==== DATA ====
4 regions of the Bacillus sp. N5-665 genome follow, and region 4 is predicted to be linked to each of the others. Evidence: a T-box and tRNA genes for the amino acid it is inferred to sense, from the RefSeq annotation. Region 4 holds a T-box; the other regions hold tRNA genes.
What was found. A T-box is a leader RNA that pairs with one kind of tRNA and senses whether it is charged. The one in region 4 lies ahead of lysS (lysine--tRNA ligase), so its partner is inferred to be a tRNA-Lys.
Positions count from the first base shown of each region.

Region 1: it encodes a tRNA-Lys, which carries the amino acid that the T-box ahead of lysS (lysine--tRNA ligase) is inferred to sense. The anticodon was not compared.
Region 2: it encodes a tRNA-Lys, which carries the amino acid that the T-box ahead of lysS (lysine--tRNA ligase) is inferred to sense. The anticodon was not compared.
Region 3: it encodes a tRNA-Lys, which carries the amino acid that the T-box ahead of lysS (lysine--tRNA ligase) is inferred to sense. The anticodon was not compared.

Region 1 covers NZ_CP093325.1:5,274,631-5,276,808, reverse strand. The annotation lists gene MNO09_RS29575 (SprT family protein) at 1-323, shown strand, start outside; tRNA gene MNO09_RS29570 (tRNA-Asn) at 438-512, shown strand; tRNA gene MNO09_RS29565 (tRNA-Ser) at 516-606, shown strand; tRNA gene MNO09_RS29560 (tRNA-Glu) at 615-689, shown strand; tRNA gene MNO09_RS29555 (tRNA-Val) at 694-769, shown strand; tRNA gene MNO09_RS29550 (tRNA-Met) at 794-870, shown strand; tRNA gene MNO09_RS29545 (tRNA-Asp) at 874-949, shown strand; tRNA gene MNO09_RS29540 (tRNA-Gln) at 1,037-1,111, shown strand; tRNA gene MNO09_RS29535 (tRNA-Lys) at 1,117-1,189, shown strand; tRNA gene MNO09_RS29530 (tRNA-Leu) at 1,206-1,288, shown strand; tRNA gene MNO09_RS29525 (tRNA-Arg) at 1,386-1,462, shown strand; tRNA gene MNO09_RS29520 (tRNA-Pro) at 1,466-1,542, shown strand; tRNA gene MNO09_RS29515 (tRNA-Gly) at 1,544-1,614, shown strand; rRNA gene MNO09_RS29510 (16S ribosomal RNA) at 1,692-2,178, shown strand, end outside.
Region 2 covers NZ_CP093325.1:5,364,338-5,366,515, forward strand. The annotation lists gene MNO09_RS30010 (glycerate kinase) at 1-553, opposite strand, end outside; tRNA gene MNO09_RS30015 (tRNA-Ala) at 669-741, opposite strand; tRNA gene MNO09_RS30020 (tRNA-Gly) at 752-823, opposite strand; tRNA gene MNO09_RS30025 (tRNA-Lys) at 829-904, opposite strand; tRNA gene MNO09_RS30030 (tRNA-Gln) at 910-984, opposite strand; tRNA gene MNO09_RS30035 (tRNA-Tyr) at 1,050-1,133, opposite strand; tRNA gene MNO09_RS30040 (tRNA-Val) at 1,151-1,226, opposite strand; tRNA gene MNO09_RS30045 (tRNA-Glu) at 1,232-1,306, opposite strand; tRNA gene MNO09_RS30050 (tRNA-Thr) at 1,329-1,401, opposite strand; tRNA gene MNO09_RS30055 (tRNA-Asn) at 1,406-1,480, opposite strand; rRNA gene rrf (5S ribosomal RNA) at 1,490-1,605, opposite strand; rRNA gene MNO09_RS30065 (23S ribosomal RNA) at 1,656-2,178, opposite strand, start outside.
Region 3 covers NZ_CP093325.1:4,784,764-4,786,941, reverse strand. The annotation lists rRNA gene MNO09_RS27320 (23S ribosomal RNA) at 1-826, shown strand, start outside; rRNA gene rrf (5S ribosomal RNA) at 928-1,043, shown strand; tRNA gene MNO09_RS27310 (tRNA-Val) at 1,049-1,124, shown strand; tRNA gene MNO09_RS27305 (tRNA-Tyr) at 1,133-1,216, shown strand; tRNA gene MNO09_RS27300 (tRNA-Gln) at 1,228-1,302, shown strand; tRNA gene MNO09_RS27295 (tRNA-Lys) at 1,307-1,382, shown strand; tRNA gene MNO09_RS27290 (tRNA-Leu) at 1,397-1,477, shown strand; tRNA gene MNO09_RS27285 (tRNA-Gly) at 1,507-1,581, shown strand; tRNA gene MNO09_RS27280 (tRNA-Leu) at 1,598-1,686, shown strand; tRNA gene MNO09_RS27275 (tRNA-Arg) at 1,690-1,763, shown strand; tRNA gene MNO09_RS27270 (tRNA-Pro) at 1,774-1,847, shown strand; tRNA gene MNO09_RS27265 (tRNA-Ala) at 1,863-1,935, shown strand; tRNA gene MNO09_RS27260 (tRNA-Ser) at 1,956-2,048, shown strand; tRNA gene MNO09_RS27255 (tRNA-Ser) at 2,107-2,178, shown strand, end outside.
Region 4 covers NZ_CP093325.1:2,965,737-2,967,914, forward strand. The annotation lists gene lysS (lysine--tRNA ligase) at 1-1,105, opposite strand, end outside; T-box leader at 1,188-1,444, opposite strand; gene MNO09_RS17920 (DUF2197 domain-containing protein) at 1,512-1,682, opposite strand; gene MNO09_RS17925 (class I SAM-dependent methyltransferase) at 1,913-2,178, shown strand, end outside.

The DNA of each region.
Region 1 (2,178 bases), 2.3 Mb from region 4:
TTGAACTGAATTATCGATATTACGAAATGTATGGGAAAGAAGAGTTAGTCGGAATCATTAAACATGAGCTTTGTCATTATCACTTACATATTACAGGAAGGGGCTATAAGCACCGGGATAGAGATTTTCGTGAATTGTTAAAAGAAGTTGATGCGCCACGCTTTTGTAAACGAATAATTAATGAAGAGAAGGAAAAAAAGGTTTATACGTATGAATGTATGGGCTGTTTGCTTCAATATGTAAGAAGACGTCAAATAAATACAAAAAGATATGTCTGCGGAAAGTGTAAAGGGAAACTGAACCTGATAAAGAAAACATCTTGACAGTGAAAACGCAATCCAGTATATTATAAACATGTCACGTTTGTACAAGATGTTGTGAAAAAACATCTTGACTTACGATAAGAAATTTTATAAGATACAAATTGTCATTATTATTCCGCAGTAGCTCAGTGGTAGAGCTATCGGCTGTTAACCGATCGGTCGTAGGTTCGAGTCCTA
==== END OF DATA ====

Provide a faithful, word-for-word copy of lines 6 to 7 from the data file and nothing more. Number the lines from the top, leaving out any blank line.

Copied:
Region 3: it encodes a tRNA-Lys, which carries the amino acid that the T-box ahead of lysS (lysine--tRNA ligase) is inferred to sense. The anticodon was not compared.

Region 1 covers NZ_CP093325.1:5,274,631-5,276,808, reverse strand. The annotation lists gene MNO09_RS29575 (SprT family protein) at 1-323, shown strand, start outside; tRNA gene MNO09_RS29570 (tRNA-Asn) at 438-512, shown strand; tRNA gene MNO09_RS29565 (tRNA-Ser) at 516-606, shown strand; tRNA gene MNO09_RS29560 (tRNA-Glu) at 615-689, shown strand; tRNA gene MNO09_RS29555 (tRNA-Val) at 694-769, shown strand; tRNA gene MNO09_RS29550 (tRNA-Met) at 794-870, shown strand; tRNA gene MNO09_RS29545 (tRNA-Asp) at 874-949, shown strand; tRNA gene MNO09_RS29540 (tRNA-Gln) at 1,037-1,111, shown strand; tRNA gene MNO09_RS29535 (tRNA-Lys) at 1,117-1,189, shown strand; tRNA gene MNO09_RS29530 (tRNA-Leu) at 1,206-1,288, shown strand; tRNA gene MNO09_RS29525 (tRNA-Arg) at 1,386-1,462, shown strand; tRNA gene MNO09_RS29520 (tRNA-Pro) at 1,466-1,542, shown strand; tRNA gene MNO09_RS29515 (tRNA-Gly) at 1,544-1,614, shown strand; rRNA gene MNO09_RS29510 (16S ribosomal RNA) at 1,692-2,178, shown strand, end outside.